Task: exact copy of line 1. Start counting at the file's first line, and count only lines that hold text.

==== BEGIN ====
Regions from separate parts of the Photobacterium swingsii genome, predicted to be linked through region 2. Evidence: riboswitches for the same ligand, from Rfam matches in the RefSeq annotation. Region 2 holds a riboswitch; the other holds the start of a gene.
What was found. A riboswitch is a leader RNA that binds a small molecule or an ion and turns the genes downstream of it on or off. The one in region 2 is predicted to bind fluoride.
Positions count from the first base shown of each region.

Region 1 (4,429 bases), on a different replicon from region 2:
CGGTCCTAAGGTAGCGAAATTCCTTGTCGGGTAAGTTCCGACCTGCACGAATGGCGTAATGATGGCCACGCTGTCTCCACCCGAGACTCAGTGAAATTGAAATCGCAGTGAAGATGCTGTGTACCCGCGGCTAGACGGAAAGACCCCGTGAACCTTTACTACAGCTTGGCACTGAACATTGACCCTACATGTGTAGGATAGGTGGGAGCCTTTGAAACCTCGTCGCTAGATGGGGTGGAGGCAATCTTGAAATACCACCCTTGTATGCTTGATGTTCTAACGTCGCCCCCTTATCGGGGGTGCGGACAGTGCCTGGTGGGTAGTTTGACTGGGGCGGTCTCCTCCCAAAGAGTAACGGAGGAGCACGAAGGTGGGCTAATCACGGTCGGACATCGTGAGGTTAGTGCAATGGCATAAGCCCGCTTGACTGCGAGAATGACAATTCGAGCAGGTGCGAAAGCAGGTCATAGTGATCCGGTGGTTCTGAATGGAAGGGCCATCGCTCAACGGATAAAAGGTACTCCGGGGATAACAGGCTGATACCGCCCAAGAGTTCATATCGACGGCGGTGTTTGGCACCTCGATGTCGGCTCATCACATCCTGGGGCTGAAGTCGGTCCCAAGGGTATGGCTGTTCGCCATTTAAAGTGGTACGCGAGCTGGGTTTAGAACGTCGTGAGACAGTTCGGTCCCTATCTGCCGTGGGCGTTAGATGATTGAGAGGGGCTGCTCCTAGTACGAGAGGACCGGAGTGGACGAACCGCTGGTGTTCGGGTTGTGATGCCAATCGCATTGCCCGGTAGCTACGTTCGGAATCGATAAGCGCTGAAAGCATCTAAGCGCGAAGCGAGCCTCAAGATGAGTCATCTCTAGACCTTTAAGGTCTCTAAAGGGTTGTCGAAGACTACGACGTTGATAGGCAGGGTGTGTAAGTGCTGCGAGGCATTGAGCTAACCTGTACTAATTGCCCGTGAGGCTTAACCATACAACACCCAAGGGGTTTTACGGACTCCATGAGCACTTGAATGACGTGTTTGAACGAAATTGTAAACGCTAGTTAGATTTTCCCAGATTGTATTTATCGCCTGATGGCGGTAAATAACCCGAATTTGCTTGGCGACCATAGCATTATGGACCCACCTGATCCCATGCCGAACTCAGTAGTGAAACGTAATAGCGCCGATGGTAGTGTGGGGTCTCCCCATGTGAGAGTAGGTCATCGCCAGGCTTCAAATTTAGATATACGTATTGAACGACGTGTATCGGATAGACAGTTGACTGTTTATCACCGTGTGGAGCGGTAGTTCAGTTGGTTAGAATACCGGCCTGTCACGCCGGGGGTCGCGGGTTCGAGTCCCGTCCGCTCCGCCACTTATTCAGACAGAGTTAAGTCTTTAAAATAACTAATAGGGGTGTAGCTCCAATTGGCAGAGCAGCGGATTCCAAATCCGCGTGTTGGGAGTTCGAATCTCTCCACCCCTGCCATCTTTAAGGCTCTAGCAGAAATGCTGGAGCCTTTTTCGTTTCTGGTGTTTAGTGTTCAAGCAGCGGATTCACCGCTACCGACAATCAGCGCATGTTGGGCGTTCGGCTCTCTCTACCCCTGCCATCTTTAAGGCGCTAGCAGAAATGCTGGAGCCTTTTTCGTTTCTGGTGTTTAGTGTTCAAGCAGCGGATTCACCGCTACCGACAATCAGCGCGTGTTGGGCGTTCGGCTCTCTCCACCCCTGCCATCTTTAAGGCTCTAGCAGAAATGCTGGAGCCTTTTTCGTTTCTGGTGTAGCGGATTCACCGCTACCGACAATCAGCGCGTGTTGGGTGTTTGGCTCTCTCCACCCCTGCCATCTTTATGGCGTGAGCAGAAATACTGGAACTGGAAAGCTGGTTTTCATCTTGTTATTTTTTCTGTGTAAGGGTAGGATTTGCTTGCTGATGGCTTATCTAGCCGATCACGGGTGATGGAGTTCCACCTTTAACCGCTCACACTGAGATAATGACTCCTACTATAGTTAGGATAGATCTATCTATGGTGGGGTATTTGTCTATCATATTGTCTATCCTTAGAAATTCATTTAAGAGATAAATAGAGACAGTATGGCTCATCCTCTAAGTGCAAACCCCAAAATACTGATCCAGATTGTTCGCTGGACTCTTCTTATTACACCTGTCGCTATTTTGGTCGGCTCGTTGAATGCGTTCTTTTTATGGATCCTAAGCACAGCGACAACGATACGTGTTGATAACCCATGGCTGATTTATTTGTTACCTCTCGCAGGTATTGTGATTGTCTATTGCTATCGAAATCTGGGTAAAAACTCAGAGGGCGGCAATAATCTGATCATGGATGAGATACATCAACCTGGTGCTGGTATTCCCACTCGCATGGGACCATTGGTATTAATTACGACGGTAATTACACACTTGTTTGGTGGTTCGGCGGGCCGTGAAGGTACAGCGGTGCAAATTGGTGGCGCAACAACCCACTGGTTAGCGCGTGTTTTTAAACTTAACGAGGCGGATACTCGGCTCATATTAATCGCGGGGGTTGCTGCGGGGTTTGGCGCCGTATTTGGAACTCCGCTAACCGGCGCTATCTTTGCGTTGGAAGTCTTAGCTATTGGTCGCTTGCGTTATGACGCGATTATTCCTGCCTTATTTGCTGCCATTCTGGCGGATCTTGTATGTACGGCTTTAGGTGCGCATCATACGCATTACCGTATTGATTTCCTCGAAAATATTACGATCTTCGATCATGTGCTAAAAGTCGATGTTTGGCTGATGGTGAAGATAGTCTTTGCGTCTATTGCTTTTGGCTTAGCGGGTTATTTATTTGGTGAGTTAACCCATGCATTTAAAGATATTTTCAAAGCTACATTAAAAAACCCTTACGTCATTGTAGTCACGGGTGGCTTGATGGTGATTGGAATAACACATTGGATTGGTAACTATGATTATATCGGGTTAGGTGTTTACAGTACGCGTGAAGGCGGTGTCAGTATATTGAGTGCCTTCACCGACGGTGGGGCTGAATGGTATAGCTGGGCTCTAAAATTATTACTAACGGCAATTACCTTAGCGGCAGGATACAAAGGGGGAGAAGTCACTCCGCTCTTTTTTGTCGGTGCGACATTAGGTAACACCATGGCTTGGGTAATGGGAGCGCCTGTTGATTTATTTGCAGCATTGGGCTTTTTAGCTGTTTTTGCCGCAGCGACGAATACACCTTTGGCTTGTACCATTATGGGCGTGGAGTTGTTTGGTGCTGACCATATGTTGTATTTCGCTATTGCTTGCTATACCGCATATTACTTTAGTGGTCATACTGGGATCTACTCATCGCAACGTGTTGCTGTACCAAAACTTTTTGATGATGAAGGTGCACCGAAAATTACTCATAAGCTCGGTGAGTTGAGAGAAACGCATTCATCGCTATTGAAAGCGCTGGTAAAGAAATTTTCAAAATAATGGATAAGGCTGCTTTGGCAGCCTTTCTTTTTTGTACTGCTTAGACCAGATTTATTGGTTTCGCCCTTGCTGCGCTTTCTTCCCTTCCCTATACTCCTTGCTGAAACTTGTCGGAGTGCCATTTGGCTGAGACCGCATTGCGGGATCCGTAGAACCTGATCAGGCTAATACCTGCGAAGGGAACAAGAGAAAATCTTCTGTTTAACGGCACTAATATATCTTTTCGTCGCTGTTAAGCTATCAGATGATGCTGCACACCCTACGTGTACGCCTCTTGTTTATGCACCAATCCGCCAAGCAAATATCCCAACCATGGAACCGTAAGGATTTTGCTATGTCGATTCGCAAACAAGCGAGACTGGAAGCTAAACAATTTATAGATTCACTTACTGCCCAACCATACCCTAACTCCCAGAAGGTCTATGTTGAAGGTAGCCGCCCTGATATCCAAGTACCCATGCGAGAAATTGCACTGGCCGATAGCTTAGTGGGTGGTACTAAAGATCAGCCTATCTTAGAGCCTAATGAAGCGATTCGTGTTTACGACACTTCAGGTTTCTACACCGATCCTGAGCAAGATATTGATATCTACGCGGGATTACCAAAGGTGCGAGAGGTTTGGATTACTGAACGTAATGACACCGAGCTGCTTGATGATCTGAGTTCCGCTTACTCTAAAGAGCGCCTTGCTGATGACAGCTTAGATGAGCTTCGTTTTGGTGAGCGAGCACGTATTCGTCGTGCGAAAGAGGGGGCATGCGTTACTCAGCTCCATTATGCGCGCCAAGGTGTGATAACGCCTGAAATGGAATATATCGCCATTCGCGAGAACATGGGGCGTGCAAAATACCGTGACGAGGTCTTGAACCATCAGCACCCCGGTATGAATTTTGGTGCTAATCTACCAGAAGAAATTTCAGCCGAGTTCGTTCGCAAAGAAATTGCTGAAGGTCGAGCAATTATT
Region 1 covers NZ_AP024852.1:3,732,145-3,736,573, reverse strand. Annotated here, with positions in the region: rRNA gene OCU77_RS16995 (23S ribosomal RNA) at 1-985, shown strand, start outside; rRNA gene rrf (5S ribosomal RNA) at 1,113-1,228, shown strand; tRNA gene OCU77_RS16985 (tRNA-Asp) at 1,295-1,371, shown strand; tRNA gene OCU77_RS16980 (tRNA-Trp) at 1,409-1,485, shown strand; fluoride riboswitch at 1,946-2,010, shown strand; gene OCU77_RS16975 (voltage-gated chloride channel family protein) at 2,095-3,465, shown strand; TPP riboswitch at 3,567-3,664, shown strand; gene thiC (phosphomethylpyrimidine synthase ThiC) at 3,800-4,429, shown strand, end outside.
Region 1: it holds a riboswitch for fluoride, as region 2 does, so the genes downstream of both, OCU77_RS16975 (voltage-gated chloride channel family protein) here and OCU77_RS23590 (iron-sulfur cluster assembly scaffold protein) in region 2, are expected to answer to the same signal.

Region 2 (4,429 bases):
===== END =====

Regions from separate parts of the Photobacterium swingsii genome, predicted to be linked through region 2. Evidence: riboswitches for the same ligand, from Rfam matches in the RefSeq annotation. Region 2 holds a riboswitch; the other holds the start of a gene.